Unfortunately, history can be a more slippery bedrock than science, and it took World War II to break the next social barriers in science and admit black women as equals. The mathematicians and engineers at the center of Shetterly's Hidden Figures operated under such systemic injustice that only a handful of them ever even achieved official recognition of their job descriptions. They were recruited to Langley as computers in the segregated "West Area," and their work in aeronautics was crucial to the war effort and the development of the aviation industry. (Katherine Johnson's first big break was her work with wake turbulence, which changed air traffic regulations worldwide.)
Even after the war, black women had become so invaluable as mathematicians and engineers that despite the dawn of room-sized mechanical computers that "marked the beginning of the end of computing as women's work," they carved out places for themselves in the burgeoning space race. Glenn reportedly asked for Johnson specifically when going over trajectory checks for his historic spaceflight; he trusted her more than the machines.
Of course, the women of Hidden Figures had to deal with the pervasive indignity of racism, which is as palpable a force as gravity. Occasionally, the reminders of its cruelty can be crushing. (In a particularly pointed detail for a town that prided itself on its patriotism, "Restaurants that refused to serve [NASA supervisor] Dorothy Vaughan had no problem waiting on Germans from the prisoner-of-war camp" in Newport News.) But it's equally crushing in the little banalities that effectively tried to separate the women from their work. Mary Jackson, offered the chance at promotion to de facto engineer if she completed a course of study, was forced to petition the Hampton High school board for the right to enter the building. Shetterly's biographical sketches offer vivid portraits of women for whom strength of character was as much a driving force as their skill; they had, she writes, "internalized the Negro theorem of having to be twice as good to get half as far." She lets us imagine how good Johnson, Jackson, and their contemporaries must have been, to get farther than any woman in the field ever had.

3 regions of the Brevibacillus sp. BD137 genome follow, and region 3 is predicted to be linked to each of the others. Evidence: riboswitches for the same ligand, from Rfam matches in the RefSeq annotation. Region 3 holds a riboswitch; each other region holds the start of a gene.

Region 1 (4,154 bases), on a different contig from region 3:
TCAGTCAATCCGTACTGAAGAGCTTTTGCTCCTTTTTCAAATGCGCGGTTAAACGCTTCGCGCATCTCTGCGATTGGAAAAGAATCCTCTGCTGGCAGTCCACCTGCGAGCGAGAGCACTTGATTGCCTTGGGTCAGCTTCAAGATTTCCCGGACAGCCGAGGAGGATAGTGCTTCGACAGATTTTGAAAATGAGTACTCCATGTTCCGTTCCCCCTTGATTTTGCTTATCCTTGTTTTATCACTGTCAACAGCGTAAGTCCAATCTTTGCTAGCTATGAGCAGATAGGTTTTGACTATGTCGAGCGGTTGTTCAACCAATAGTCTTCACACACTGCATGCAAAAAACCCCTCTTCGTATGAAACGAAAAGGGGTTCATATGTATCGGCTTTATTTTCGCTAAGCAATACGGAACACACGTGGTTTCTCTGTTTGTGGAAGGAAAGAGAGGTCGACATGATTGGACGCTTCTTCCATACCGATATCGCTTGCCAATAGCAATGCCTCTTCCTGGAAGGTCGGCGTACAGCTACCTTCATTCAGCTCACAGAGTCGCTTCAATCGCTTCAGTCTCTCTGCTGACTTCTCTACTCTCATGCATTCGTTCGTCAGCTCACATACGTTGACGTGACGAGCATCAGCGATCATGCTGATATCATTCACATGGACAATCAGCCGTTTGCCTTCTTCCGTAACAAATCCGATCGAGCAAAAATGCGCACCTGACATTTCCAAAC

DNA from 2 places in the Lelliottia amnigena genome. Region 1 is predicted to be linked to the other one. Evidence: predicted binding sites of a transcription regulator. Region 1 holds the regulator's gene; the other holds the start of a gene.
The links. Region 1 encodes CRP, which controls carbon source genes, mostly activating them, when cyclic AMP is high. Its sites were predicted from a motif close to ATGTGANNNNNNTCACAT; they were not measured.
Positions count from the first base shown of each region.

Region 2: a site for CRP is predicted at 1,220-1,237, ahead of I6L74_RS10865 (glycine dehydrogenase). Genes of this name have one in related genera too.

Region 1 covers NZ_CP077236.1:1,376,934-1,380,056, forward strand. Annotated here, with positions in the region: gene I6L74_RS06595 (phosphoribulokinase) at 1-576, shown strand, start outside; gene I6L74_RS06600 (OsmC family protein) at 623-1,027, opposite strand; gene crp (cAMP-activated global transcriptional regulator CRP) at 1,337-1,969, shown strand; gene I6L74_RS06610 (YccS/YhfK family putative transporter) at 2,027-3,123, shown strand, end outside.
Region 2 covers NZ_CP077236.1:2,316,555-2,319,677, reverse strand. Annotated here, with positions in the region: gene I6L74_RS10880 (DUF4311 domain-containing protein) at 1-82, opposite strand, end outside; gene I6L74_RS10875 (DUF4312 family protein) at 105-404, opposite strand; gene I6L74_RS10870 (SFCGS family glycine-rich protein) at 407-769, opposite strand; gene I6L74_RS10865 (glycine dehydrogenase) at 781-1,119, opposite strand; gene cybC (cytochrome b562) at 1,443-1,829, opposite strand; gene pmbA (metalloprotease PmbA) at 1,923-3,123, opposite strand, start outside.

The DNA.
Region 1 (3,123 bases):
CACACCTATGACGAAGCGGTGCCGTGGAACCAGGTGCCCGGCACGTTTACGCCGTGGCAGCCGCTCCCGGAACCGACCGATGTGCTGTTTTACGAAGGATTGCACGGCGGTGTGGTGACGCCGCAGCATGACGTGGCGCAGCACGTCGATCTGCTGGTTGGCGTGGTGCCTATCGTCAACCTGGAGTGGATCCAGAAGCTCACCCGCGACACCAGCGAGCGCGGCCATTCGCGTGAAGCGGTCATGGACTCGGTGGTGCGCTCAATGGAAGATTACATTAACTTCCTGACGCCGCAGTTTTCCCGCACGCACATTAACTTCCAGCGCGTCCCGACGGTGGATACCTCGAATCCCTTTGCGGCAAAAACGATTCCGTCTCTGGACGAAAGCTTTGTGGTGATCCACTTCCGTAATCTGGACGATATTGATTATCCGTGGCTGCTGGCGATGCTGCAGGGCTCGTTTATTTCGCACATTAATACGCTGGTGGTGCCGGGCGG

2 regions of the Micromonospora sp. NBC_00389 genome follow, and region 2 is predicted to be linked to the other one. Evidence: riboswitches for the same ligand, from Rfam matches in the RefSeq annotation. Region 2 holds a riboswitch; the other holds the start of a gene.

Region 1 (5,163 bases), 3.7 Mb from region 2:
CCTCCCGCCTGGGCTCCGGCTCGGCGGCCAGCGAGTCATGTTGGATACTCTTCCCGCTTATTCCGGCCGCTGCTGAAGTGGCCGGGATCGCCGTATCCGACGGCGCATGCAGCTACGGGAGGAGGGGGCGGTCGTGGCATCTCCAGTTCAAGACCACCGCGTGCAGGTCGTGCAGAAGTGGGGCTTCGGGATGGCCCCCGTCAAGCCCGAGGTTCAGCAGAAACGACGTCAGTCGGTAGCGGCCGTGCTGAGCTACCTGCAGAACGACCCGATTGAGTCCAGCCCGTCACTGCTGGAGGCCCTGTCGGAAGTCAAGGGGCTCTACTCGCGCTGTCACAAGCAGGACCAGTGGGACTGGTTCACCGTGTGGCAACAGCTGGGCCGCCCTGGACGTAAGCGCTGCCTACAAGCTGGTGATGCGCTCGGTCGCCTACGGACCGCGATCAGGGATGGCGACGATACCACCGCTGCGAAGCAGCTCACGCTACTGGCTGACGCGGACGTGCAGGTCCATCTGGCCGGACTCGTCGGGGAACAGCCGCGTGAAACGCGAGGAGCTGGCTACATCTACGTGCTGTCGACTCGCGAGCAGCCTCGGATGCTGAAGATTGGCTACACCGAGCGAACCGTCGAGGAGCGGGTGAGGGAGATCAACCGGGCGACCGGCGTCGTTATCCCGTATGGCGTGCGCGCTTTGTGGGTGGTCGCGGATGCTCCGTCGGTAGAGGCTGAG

Often, stories like these are considered curiosities; footnotes on something that already has a fixed narrative. But one of the reasons bringing these accounts back into the spotlight is such crucial work is precisely because it's so easy to let a dominant narrative become history, and history to become establishment. There's deep value to these stories in the here and now.
Women fought prejudice (twice over, in the case of Hidden Figures) and did crucial work that shaped our understanding and exploration of the universe. From a glass-plate storage room in the Observatory, Williamina Fleming could look at a far-off star and map it in a sea of numbers; in a segregated Virginia, Katherine Johnson could look at a sea of numbers and map out a path to the Moon. Taken together, these books make a case not just for acknowledging women's contributions to the field, but for the value of science itself. In an era when NASA's funds are slashed and many scientists struggle to make themselves heard on issues ranging from climate change to bacteria, it's quietly galvanizing to read about those who passion for science shaped the world, and took the measure of the stars.
Genevieve Valentine's latest novel is Icon.
An earlier version of this story stated incorrectly that it takes just over eight seconds for sunlight to reach Earth; in fact, it takes 8.3 minutes.